Friday, July 5, 2013

A "simple, effective, yet inefficient" solar charge controller.

A friend of mine had an immediate need for a way to safely charge a lead-acid battery from a 29 volt solar panel.  Because it was the evening before he was to leave - and there was NO WAY to get a commercially-made controller either via post or from a local source - he asked me to throw something together in a hurry.

This was in preparation for a week of vehicle camping while providing enough power for a CPAP machine or two and to keep cell phones and cameras charged, but because the use of a generator was not allowed, charging the battery that way was just out of the question.  The power usage of the CPAP machine was rather significant (1-2 amps while running) so a fairly large solar panel - and a decently large storage battery - was required in order to maintain a positive energy budget over the period.

A quick back-of-the-envelope calculation showed that for 8 hours of operation of a single CPAP machine and the charging of a cell phone, at least 30 watts of available energy would be required, taking into account the charge efficiency of a typical battery and the fact that whatever panel one chose it would, on average, only produce about 60% of its peak power during daylight hours - assuming a nice, clear southern view of the sky with minimal obstruction toward the east or west and the occasional cloudiness.

To that end, he obtained a 215 watt solar panel at a very good price - much more than twice the capacity than what was actually needed, but it was likely to provide the energy budget even on a cloudy day - were it used efficiently.  Again, on such short notice a suitable charge controller that could handle the panel's output (about 9 amps at 29 volts) wasn't available.  Very quickly I saw that without a highly-efficient (switching-type MPPT) controller I would be able to utilize less than half of the panel's wattage, but it looked as though there would be more than enough current.

"What if I were to use this with a '12 volt' panel?"

That would be preferable, of course!  The panel that my friend obtained would not only be usable for this particular outing, but for future plans on a small solar energy farm at his home.

If one were to use the described charge controller with a "12 volt" solar panel (e.g. one with an open-circuit voltage of about 16-20 volts instead of around 39 volts) that would place the "optimum" power point of the panel closer to 14-16 volts.  In this case, this sort of simple on/off controller would be be able to capture much more of the panel's total available power since the "voltage mismatch" between it and the battery would be far less.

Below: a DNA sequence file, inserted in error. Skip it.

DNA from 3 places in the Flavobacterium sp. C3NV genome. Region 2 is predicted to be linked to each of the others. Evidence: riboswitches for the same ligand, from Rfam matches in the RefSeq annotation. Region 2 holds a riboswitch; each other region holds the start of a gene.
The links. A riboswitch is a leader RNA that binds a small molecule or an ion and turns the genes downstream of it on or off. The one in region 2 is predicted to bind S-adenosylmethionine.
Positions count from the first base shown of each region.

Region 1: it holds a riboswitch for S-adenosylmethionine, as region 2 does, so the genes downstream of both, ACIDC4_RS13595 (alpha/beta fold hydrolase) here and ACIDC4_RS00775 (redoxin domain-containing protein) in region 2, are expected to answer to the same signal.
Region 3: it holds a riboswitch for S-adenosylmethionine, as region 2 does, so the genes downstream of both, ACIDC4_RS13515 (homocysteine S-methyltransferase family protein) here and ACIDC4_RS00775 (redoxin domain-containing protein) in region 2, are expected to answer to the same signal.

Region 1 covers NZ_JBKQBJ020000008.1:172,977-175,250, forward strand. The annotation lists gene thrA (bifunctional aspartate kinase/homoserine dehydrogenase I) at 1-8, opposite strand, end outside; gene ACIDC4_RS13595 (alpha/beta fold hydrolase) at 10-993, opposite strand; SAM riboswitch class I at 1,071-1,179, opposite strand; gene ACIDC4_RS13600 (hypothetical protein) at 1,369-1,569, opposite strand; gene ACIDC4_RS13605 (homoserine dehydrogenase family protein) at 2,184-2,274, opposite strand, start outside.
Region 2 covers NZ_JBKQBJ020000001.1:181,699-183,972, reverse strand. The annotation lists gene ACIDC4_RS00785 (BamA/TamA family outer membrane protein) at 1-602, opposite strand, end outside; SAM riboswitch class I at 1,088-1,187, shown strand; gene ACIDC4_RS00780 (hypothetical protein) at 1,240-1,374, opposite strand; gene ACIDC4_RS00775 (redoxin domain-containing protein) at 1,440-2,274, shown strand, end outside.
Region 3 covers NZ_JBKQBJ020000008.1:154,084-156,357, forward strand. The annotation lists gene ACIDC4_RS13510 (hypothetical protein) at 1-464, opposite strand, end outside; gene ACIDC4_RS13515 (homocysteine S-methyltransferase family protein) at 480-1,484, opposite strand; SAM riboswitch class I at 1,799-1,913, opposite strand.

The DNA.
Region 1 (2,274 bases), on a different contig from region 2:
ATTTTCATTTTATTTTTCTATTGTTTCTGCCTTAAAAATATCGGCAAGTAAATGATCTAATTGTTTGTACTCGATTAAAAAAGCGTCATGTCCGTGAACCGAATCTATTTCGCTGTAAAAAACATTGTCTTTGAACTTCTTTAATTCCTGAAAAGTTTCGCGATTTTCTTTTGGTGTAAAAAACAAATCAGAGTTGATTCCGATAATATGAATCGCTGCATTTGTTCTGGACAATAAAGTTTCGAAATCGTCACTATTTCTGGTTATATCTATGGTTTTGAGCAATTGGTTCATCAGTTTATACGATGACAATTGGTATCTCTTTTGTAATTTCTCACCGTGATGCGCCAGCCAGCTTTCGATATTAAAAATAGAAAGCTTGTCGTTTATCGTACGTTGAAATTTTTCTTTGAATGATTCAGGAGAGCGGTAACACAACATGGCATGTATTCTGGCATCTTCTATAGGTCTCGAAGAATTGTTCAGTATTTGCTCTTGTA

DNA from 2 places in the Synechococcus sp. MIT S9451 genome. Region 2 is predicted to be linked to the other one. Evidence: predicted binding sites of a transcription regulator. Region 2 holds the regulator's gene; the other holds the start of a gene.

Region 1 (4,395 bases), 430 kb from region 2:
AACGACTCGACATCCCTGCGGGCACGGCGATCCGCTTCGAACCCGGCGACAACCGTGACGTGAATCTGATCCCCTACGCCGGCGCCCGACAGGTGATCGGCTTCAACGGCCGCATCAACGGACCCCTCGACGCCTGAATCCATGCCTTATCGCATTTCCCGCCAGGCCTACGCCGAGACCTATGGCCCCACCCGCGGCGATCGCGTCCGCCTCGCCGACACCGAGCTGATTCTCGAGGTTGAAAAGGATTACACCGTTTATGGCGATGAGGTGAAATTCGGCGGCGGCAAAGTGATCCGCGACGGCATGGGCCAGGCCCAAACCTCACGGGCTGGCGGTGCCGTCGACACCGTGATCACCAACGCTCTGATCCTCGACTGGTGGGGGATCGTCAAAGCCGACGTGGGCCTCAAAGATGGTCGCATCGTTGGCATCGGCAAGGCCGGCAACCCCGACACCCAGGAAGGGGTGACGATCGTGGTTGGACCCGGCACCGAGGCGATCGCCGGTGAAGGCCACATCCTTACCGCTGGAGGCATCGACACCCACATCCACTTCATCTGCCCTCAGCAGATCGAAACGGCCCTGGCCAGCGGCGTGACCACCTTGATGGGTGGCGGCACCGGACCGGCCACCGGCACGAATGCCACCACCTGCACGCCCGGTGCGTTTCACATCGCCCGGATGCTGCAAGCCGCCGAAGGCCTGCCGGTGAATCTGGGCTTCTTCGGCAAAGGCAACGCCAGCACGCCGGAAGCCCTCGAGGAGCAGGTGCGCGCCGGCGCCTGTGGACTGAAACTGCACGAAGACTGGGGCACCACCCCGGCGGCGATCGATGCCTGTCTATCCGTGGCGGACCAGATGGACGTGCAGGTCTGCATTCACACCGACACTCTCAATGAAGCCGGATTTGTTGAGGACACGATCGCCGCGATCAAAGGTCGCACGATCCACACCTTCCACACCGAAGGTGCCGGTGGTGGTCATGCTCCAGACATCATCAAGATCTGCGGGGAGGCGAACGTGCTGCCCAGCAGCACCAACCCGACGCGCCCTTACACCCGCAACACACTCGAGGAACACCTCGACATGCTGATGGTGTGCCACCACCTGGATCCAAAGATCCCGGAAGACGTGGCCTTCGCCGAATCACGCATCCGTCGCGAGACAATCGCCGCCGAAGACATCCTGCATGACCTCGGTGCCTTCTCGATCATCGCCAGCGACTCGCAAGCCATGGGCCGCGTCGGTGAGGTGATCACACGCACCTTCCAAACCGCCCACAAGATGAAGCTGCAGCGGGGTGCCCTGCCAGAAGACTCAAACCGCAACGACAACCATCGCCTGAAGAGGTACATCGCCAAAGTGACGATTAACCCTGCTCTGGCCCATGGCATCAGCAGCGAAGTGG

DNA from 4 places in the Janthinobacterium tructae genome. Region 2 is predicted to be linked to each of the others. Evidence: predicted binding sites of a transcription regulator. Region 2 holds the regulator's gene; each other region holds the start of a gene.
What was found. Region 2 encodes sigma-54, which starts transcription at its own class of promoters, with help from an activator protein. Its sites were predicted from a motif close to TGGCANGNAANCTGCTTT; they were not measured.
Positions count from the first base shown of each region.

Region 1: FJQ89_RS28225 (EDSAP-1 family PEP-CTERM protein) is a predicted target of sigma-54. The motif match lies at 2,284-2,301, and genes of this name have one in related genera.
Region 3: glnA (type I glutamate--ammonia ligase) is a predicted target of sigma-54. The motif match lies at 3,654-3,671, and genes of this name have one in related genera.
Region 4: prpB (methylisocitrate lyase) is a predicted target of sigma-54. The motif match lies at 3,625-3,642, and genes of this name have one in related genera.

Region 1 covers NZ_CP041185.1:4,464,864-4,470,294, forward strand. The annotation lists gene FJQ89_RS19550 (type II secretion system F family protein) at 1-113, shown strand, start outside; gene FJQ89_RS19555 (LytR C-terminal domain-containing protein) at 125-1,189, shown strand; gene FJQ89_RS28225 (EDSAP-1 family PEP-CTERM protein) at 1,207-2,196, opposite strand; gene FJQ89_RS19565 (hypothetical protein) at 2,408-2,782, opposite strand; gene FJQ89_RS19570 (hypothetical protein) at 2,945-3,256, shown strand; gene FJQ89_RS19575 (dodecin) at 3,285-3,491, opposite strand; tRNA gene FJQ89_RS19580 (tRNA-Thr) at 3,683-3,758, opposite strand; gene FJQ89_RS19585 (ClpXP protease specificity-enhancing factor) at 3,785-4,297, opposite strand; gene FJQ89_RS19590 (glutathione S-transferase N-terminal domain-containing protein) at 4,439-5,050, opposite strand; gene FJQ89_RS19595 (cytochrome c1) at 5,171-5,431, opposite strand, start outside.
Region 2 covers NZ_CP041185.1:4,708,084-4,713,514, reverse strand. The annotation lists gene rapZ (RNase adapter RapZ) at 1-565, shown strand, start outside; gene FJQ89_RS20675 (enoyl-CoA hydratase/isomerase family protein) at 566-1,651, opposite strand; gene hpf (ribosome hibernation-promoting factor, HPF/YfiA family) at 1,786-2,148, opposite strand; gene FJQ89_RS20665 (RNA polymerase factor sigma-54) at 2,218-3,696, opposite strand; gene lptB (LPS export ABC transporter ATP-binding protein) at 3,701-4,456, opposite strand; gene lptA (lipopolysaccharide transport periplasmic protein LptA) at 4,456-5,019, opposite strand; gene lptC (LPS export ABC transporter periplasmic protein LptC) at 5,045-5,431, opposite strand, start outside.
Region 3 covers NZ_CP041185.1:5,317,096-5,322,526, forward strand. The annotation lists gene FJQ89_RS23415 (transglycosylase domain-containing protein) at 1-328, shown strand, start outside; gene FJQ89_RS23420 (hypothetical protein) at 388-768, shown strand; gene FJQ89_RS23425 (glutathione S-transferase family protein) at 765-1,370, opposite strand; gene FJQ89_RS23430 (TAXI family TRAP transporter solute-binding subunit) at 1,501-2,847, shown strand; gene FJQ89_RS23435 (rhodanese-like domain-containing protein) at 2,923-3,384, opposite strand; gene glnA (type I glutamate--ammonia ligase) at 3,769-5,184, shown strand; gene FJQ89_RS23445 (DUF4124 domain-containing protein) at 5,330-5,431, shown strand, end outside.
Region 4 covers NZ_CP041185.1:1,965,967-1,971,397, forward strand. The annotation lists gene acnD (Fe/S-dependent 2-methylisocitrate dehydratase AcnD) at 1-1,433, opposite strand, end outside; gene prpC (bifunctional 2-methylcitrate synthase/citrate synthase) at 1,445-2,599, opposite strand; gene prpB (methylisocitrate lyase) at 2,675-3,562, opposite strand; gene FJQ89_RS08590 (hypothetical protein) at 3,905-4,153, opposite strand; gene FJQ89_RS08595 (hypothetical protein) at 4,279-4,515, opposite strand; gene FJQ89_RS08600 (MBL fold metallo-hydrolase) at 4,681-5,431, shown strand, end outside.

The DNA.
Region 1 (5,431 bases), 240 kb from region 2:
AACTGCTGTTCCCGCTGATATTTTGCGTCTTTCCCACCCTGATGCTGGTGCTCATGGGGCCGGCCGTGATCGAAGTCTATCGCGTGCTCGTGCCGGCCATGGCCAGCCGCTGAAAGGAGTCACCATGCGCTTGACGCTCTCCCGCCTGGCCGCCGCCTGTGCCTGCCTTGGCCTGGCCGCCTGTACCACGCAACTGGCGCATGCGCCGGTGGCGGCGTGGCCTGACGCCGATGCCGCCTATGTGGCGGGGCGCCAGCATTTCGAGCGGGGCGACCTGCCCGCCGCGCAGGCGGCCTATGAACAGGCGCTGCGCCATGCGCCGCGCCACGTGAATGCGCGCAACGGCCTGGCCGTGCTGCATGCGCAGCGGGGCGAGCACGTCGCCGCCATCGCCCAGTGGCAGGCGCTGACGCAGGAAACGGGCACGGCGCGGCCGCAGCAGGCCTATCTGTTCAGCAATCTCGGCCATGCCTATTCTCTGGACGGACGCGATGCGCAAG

Read more about "optimum power", below.
Figure 1:
The charge controller with connecting leads.

Controlling current flow without heat:

Here's the thing about efficiently switching current on and off:  If you have a switch, you need to have it firmly "on" so that the current flowing through it doesn't generate heat due to resistance - and a high-current power FET will do this nicely.  The one that I chose had no more than 0.02 ohms of "ON" resistance and with 10 amps, this would produce a measly 2 watts of heat.  Conversely, when the FET is off it isn't passing any current at all so it isn't even thinking about getting hot.

It's in that "in-between" state that the problem lies:  If there is resistance - say, from the FET not being turned on fully - it will immediately get hot and if one can't get rid of that heat, it will be destroyed.  One must switch the FET on and off quickly so that it spends as little time in that "in-between" state as possible.

On my first version of this controller using a TL431, this could happen fast enough that the FET was being turned on/off very quickly, spending too much of its time midway between "on" and "off" and getting hot.  After a few initial attempts to slow things down with the addition of some capacitors and adding a bit of hysteresis using a few resistors, I realized that in order to make it work it would have to get more complicated, so I decided to scrap the initial version for something "simpler."

Instead, I would use a computer!  See the diagram in Figure 3.

At first glance it would seem that the use of a computer was not going in the direction of avoiding complexity, but standing back for a moment let's take a look at what is needed for a simple PIC microcontroller-based solar charge controller: